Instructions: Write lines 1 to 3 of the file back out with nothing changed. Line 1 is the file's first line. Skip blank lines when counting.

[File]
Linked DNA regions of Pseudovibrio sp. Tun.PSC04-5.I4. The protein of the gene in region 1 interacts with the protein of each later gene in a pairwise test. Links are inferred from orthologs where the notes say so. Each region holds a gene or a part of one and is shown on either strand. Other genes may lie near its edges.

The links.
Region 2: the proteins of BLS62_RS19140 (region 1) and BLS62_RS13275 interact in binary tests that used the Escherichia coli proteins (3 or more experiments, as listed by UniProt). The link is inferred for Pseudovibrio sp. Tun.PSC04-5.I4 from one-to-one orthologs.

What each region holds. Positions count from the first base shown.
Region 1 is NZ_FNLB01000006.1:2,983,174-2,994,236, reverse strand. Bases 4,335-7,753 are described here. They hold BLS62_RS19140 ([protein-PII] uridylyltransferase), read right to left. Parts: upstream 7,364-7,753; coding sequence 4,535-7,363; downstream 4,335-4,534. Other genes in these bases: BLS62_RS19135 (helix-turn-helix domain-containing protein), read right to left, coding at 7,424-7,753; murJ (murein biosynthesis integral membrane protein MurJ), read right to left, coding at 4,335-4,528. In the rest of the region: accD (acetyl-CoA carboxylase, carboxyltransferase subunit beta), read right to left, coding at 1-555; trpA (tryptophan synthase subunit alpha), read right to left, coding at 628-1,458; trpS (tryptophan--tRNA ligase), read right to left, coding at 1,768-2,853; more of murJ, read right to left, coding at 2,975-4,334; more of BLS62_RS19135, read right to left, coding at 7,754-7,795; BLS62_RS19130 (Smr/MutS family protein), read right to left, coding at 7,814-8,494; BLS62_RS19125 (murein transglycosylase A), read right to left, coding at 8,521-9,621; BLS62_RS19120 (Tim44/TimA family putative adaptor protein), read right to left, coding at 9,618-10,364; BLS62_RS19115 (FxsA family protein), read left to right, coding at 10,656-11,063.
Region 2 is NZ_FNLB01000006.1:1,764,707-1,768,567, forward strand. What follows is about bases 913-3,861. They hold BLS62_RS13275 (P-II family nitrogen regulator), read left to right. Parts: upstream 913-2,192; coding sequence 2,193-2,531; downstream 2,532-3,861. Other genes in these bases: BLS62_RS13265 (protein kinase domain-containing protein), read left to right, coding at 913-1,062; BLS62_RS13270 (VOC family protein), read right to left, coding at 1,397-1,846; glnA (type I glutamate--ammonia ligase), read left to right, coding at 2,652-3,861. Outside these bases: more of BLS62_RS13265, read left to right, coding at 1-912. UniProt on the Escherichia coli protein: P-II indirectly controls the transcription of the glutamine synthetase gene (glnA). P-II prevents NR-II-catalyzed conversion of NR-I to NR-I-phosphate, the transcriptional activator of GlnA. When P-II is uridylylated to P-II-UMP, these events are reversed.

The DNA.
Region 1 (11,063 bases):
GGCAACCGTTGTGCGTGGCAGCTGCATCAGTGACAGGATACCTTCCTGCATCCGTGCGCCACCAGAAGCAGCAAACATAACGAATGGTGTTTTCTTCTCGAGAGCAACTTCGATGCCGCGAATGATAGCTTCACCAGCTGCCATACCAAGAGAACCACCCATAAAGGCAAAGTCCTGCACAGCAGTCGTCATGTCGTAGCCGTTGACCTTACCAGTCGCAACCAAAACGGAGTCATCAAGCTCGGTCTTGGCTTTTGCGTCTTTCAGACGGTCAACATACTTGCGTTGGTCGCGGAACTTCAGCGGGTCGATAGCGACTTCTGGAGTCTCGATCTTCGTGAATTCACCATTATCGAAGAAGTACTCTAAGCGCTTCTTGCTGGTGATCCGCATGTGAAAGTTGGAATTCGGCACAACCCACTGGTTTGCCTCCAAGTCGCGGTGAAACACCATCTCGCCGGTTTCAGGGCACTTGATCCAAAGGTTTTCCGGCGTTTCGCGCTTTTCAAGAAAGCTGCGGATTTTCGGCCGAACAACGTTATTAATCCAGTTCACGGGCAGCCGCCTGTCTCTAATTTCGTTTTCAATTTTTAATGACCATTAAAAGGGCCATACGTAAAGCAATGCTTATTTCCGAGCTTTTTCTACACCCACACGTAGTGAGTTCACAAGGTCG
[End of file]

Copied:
Linked DNA regions of Pseudovibrio sp. Tun.PSC04-5.I4. The protein of the gene in region 1 interacts with the protein of each later gene in a pairwise test. Links are inferred from orthologs where the notes say so. Each region holds a gene or a part of one and is shown on either strand. Other genes may lie near its edges.

The links.
Region 2: the proteins of BLS62_RS19140 (region 1) and BLS62_RS13275 interact in binary tests that used the Escherichia coli proteins (3 or more experiments, as listed by UniProt). The link is inferred for Pseudovibrio sp. Tun.PSC04-5.I4 from one-to-one orthologs.